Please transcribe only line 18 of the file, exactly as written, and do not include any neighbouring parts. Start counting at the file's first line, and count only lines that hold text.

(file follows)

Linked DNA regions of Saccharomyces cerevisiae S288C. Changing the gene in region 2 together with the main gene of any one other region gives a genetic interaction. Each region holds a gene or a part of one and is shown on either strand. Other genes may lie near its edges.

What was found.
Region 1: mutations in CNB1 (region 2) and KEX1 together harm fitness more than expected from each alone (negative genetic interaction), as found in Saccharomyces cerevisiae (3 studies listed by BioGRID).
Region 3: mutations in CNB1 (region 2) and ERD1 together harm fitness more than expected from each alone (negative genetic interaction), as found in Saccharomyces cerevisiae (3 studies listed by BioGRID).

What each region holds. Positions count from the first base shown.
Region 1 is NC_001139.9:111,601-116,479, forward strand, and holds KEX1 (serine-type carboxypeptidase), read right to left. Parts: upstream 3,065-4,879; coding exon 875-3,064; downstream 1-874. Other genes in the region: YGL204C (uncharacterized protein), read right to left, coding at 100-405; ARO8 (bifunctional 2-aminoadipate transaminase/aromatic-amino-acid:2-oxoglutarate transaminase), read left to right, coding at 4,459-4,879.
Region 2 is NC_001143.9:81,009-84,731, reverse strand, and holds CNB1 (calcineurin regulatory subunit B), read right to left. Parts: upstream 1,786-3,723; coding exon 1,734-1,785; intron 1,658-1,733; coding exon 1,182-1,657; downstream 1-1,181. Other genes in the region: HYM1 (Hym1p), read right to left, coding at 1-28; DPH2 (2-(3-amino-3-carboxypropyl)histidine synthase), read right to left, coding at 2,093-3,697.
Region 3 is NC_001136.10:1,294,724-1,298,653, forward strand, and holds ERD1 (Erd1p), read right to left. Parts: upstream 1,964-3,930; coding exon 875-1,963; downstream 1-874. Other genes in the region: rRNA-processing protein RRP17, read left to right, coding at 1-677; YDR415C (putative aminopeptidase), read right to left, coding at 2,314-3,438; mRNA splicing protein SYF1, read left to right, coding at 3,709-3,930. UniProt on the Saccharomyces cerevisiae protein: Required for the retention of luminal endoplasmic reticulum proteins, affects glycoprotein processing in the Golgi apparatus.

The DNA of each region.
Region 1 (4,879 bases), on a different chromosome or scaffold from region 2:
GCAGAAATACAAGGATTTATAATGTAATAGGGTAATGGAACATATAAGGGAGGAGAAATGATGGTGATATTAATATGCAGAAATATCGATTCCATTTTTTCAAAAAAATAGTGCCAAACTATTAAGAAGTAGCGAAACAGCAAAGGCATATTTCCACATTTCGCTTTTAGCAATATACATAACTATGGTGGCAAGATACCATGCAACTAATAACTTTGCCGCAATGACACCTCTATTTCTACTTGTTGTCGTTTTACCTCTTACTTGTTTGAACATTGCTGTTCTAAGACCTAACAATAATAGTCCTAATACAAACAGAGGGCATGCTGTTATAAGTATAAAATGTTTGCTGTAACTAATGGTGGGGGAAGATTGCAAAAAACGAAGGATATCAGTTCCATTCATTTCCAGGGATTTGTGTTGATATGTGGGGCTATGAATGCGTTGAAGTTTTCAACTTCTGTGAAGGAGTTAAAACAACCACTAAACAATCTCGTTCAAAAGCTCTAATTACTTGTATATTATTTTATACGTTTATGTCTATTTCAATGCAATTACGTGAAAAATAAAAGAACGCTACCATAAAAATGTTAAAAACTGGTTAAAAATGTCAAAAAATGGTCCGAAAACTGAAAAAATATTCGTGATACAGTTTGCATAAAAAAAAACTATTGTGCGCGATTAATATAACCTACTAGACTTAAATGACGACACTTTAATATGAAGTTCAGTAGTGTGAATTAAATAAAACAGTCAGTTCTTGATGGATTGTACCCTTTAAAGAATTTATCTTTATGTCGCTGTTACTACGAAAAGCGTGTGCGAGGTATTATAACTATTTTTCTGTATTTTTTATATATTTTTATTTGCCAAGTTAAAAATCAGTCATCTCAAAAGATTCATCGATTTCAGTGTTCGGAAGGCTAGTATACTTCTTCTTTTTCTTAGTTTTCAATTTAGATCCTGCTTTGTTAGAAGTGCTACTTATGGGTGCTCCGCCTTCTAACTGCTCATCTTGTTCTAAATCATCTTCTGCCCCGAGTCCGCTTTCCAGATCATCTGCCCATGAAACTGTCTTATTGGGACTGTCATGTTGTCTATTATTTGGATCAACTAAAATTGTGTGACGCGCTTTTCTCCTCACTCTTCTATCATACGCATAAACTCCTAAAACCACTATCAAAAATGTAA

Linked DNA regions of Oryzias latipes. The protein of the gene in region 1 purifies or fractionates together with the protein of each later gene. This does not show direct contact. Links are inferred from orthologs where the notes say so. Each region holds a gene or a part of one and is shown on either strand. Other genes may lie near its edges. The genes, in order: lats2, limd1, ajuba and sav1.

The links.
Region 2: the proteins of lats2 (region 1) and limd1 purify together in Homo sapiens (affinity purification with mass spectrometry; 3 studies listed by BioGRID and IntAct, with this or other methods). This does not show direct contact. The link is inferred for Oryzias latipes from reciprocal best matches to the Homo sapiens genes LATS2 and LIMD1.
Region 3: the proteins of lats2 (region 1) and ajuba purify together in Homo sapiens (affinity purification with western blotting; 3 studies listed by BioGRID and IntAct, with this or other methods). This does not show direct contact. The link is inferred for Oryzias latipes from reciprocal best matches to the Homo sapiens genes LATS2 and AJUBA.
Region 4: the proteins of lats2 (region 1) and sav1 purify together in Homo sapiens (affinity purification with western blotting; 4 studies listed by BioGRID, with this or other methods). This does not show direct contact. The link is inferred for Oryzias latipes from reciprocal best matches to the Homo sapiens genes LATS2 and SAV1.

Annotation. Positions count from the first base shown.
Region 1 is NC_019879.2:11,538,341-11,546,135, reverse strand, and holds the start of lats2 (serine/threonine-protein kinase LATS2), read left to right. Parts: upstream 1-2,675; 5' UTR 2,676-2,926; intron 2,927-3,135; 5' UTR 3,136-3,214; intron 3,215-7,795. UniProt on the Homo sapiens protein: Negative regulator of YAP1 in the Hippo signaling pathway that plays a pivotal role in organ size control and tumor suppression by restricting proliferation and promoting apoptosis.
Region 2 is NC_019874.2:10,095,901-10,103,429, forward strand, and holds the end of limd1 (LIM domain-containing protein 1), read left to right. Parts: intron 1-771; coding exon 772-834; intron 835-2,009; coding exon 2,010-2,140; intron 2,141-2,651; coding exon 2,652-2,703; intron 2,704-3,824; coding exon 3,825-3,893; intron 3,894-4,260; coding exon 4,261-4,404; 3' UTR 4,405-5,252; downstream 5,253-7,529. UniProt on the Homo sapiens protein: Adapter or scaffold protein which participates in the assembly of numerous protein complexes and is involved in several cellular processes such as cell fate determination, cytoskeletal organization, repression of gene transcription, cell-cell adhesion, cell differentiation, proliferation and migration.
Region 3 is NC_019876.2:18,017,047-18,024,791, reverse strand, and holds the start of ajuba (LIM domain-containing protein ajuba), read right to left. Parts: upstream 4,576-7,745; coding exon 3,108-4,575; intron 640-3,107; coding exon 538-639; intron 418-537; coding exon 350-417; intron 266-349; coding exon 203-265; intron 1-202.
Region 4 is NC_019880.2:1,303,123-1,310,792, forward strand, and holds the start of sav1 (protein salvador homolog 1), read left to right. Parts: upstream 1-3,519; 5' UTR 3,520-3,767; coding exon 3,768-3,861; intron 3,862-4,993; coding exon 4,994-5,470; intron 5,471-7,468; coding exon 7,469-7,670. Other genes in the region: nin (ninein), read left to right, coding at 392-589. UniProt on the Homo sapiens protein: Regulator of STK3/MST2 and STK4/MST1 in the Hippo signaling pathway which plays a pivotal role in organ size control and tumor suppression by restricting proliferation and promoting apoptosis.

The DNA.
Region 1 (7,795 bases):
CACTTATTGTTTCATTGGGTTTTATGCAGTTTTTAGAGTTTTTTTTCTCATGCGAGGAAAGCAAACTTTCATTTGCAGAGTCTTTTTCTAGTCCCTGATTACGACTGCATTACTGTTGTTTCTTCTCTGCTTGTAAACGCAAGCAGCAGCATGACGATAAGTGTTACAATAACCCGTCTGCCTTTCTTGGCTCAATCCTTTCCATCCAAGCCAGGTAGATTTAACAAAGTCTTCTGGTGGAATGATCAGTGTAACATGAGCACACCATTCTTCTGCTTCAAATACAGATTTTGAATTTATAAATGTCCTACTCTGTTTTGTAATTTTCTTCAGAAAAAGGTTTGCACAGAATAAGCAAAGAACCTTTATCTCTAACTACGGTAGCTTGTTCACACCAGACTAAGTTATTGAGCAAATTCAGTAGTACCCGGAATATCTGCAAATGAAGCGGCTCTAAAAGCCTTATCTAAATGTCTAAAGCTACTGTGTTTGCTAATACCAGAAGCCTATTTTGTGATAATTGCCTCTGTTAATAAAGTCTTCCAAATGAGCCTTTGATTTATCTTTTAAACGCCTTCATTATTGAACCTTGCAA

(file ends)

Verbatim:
Region 1 is NC_019879.2:11,538,341-11,546,135, reverse strand, and holds the start of lats2 (serine/threonine-protein kinase LATS2), read left to right. Parts: upstream 1-2,675; 5' UTR 2,676-2,926; intron 2,927-3,135; 5' UTR 3,136-3,214; intron 3,215-7,795. UniProt on the Homo sapiens protein: Negative regulator of YAP1 in the Hippo signaling pathway that plays a pivotal role in organ size control and tumor suppression by restricting proliferation and promoting apoptosis.